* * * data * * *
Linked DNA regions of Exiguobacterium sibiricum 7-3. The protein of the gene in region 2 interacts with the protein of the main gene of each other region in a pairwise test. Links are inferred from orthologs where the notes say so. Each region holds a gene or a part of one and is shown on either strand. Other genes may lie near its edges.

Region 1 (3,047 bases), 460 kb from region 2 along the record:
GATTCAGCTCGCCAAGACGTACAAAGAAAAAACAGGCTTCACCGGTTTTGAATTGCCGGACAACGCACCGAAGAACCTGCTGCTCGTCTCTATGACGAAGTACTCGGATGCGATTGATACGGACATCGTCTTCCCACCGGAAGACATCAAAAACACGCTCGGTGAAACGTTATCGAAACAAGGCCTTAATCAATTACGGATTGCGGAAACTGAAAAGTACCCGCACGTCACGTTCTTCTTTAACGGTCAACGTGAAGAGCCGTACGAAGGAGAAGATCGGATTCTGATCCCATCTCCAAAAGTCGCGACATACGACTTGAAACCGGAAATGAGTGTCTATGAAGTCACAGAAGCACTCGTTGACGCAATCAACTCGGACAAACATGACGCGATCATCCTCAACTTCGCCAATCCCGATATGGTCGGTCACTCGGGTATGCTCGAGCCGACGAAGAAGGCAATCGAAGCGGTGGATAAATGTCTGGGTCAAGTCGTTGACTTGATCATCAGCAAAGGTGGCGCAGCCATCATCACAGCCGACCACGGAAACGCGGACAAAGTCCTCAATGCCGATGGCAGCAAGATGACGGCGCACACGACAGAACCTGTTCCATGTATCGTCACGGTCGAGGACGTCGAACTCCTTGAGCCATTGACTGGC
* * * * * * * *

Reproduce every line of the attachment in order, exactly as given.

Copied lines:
Linked DNA regions of Exiguobacterium sibiricum 7-3. The protein of the gene in region 2 interacts with the protein of the main gene of each other region in a pairwise test. Links are inferred from orthologs where the notes say so. Each region holds a gene or a part of one and is shown on either strand. Other genes may lie near its edges.

Region 1 (3,047 bases), 460 kb from region 2 along the record:
GATTCAGCTCGCCAAGACGTACAAAGAAAAAACAGGCTTCACCGGTTTTGAATTGCCGGACAACGCACCGAAGAACCTGCTGCTCGTCTCTATGACGAAGTACTCGGATGCGATTGATACGGACATCGTCTTCCCACCGGAAGACATCAAAAACACGCTCGGTGAAACGTTATCGAAACAAGGCCTTAATCAATTACGGATTGCGGAAACTGAAAAGTACCCGCACGTCACGTTCTTCTTTAACGGTCAACGTGAAGAGCCGTACGAAGGAGAAGATCGGATTCTGATCCCATCTCCAAAAGTCGCGACATACGACTTGAAACCGGAAATGAGTGTCTATGAAGTCACAGAAGCACTCGTTGACGCAATCAACTCGGACAAACATGACGCGATCATCCTCAACTTCGCCAATCCCGATATGGTCGGTCACTCGGGTATGCTCGAGCCGACGAAGAAGGCAATCGAAGCGGTGGATAAATGTCTGGGTCAAGTCGTTGACTTGATCATCAGCAAAGGTGGCGCAGCCATCATCACAGCCGACCACGGAAACGCGGACAAAGTCCTCAATGCCGATGGCAGCAAGATGACGGCGCACACGACAGAACCTGTTCCATGTATCGTCACGGTCGAGGACGTCGAACTCCTTGAGCCATTGACTGGC